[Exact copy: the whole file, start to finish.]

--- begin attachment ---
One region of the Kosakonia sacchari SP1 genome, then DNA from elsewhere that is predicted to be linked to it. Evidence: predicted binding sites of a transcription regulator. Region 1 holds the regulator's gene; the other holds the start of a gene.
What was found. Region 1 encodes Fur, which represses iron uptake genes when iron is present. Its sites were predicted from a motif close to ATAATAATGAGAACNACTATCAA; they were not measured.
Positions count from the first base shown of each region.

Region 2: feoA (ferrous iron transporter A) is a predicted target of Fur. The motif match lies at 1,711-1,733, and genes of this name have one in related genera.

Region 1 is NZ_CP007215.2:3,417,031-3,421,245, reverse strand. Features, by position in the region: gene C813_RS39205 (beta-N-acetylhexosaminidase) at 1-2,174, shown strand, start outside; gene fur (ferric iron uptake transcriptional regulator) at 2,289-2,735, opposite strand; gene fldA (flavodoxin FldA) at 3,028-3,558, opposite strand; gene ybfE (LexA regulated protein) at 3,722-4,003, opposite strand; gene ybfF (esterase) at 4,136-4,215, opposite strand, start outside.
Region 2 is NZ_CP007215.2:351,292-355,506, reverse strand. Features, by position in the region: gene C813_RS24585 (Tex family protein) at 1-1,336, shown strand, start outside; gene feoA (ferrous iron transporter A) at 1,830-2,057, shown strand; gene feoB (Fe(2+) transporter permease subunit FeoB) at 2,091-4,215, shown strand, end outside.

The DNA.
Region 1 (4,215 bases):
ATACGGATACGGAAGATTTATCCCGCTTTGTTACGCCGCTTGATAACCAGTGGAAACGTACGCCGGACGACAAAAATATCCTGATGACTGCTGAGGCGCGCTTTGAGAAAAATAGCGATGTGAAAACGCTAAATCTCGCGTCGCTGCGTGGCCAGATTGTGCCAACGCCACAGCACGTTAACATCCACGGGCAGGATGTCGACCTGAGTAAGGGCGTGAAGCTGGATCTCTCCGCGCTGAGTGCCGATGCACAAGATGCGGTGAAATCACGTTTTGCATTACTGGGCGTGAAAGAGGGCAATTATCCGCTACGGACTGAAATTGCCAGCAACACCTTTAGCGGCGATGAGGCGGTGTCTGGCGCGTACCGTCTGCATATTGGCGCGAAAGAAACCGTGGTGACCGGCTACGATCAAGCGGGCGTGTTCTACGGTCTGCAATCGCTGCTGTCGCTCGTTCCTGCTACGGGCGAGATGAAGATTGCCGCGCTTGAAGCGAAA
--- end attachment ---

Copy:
One region of the Kosakonia sacchari SP1 genome, then DNA from elsewhere that is predicted to be linked to it. Evidence: predicted binding sites of a transcription regulator. Region 1 holds the regulator's gene; the other holds the start of a gene.
What was found. Region 1 encodes Fur, which represses iron uptake genes when iron is present. Its sites were predicted from a motif close to ATAATAATGAGAACNACTATCAA; they were not measured.
Positions count from the first base shown of each region.

Region 2: feoA (ferrous iron transporter A) is a predicted target of Fur. The motif match lies at 1,711-1,733, and genes of this name have one in related genera.

Region 1 is NZ_CP007215.2:3,417,031-3,421,245, reverse strand. Features, by position in the region: gene C813_RS39205 (beta-N-acetylhexosaminidase) at 1-2,174, shown strand, start outside; gene fur (ferric iron uptake transcriptional regulator) at 2,289-2,735, opposite strand; gene fldA (flavodoxin FldA) at 3,028-3,558, opposite strand; gene ybfE (LexA regulated protein) at 3,722-4,003, opposite strand; gene ybfF (esterase) at 4,136-4,215, opposite strand, start outside.
Region 2 is NZ_CP007215.2:351,292-355,506, reverse strand. Features, by position in the region: gene C813_RS24585 (Tex family protein) at 1-1,336, shown strand, start outside; gene feoA (ferrous iron transporter A) at 1,830-2,057, shown strand; gene feoB (Fe(2+) transporter permease subunit FeoB) at 2,091-4,215, shown strand, end outside.

The DNA.
Region 1 (4,215 bases):
ATACGGATACGGAAGATTTATCCCGCTTTGTTACGCCGCTTGATAACCAGTGGAAACGTACGCCGGACGACAAAAATATCCTGATGACTGCTGAGGCGCGCTTTGAGAAAAATAGCGATGTGAAAACGCTAAATCTCGCGTCGCTGCGTGGCCAGATTGTGCCAACGCCACAGCACGTTAACATCCACGGGCAGGATGTCGACCTGAGTAAGGGCGTGAAGCTGGATCTCTCCGCGCTGAGTGCCGATGCACAAGATGCGGTGAAATCACGTTTTGCATTACTGGGCGTGAAAGAGGGCAATTATCCGCTACGGACTGAAATTGCCAGCAACACCTTTAGCGGCGATGAGGCGGTGTCTGGCGCGTACCGTCTGCATATTGGCGCGAAAGAAACCGTGGTGACCGGCTACGATCAAGCGGGCGTGTTCTACGGTCTGCAATCGCTGCTGTCGCTCGTTCCTGCTACGGGCGAGATGAAGATTGCCGCGCTTGAAGCGAAA